In the month of May, 2007, Nobellaureate James Watson peered into his own genome for the very first time. Thehard drive he was endowed with, contained the first genome to be sequenced forless than $1 million. Although Dr.
Watson is a renowned scientist with a deepacademic connection to the personal genome project, at that time he was also asubject in a genomic research initiative. In a stark contrast to Dr. Watson,whose strong academic background allows him to make sense of the contents ofthe hard drive, is the vast majority of those that will have their genomessequenced for medical purposes. In literature, it has beenstipulated that the responsibility researchers bear regarding disclosure ofgenetic research results varies depending on “the type of study, the clinicalsignificance and reliability of the information, and whether the study involvespatients, genetically ‘at-risk’ families for a tested predisposition or healthyvolunteers” (Knoppers et. al., 2006).
Although the former statement isinformative, it is ridden with ambiguity. Additionally, at present time thereare many jurisdictions in which there are no clear policies pertaining toethical research conduct. There is a strong plea from the internationalgenomics community to create standardized approach to issues concerningconsent, disclosure of results and eventual obligations to genetic relatives. When considering the prospect ofconsent and disclosure documents to be used in WGS and ES studies, severalissues have to be tackled. Traditionally, consent and disclosure documents havebeen used in genetic research projects, if the aims and scope of the novelresearch is dissimilar; the degree of- and implications of which has to beconsidered.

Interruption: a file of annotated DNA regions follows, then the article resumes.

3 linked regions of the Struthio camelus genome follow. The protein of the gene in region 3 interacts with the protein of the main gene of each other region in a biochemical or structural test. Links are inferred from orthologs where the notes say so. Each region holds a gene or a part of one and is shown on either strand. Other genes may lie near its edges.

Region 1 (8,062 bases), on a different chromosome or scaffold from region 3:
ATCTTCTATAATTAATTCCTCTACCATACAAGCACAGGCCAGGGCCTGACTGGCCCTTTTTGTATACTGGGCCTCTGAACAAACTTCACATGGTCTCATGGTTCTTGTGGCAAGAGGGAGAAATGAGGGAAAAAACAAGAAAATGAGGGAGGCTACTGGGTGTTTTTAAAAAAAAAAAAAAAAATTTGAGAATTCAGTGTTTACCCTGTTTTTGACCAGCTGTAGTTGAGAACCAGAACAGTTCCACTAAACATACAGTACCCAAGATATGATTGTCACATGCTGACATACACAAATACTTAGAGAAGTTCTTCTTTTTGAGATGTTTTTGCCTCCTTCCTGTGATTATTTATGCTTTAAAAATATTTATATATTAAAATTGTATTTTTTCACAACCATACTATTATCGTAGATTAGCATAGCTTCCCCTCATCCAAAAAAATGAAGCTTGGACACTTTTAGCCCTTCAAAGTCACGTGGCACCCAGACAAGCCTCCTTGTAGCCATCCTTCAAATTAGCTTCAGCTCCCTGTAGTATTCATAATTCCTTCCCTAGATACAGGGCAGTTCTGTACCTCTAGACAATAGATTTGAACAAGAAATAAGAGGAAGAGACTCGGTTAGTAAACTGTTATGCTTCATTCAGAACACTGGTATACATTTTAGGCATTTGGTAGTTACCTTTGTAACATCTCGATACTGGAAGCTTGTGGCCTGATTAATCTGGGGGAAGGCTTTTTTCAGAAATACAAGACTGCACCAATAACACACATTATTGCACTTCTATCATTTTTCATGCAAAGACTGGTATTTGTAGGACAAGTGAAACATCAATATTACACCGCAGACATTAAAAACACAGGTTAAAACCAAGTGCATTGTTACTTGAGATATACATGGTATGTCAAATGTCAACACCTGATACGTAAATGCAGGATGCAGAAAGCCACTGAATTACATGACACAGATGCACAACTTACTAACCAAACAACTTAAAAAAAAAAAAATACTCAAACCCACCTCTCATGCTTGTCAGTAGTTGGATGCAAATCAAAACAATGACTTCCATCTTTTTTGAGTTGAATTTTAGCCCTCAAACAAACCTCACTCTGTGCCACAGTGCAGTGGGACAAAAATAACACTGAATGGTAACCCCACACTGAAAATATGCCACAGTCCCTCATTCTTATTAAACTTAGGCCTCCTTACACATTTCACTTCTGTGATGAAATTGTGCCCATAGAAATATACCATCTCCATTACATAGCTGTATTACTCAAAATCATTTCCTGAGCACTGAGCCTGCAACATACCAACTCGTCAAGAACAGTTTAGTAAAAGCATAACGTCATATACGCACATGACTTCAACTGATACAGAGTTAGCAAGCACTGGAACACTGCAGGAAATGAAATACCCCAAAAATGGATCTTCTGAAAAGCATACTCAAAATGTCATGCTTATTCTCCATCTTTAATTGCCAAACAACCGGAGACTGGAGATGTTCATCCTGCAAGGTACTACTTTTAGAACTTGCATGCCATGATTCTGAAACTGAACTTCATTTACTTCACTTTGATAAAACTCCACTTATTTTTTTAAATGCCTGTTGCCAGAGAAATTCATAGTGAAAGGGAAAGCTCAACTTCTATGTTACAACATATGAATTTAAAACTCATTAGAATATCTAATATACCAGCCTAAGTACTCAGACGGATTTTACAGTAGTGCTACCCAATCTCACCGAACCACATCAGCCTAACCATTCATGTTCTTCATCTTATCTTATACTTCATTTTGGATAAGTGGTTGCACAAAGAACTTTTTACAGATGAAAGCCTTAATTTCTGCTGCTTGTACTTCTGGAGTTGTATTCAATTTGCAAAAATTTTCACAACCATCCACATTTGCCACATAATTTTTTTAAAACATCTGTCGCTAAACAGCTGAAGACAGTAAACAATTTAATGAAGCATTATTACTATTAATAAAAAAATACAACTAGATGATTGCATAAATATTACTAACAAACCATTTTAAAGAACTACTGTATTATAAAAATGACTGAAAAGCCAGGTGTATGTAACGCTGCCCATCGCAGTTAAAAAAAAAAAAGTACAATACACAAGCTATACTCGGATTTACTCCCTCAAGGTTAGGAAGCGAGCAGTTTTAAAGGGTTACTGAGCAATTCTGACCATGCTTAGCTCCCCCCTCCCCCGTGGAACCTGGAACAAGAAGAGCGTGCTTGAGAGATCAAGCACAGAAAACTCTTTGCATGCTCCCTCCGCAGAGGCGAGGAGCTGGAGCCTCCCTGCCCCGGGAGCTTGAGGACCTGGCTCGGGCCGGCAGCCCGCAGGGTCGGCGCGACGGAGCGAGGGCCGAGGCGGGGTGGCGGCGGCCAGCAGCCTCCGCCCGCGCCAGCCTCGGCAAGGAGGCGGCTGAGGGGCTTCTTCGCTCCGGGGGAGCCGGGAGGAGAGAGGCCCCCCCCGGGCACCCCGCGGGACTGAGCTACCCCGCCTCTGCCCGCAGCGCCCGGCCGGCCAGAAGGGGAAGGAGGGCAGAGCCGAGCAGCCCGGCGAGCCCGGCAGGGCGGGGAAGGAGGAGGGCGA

Secondly, if the hazards and potential gains of the WGS or ES studyis of a particular nature, partakers may require an extensive account to make aproperly informed decision concerning involvement in the project. Thirdly, partakersmay need to be briefed specifically on the nature of WGS or ES studies conduciveto sustaining transparency and credence in the research venture. Generally, the aim of a WGS studyis to detect genes and variants that present a risk for an unambiguous diseaseor variant. Thus, the magnitude of incongruity of the aims pales in comparisonto the technical differences of the research methodology. However, theconvention is not to disclose research approaches and methodology to thesubject, as they are not relevant in their informed decision to partake or not. In studies where the goal may be paralleledto conventional genetic research, a similar standard- pertaining to consent anddisclosure, may be applied. In studies where the scope and aims aresignificantly different, this discrepancy should be mirrored in the consent anddisclosure document.
Genome wide sequence studies havebeen gaining popularity for some time now, and as more commercial venturesrelating to genome sequencing becomes more readily available (www.23andMe.com) –the international GWS community should expect subjects to desire disclosure ofresults in an increasingly degree. Additionally, the individual nature of GWSstudies will indubitably increase the propensity of subjects’ plea to accesstheir results.
With the former statements in mind, it’s clear that numerous ethicaland protocol concerns must be tackled prior to any return of results. Due to the width of GWS studies, ithas a much higher probability of uncovering unexpected variants that may be ofclinical relevance to the subject. Depending on the individual, this could beviewed either as a positive or negative consequence of the study. Ideally, theresearchers should decide on whether or not they will be reporting results backto the subject, either immediately or in the future – as the accessibility ofwhich may impact the subjects’ willingness to partake. Either way, the accessibility,potential extent of- and mode of returning results should be reflected inconsent and disclosure documents.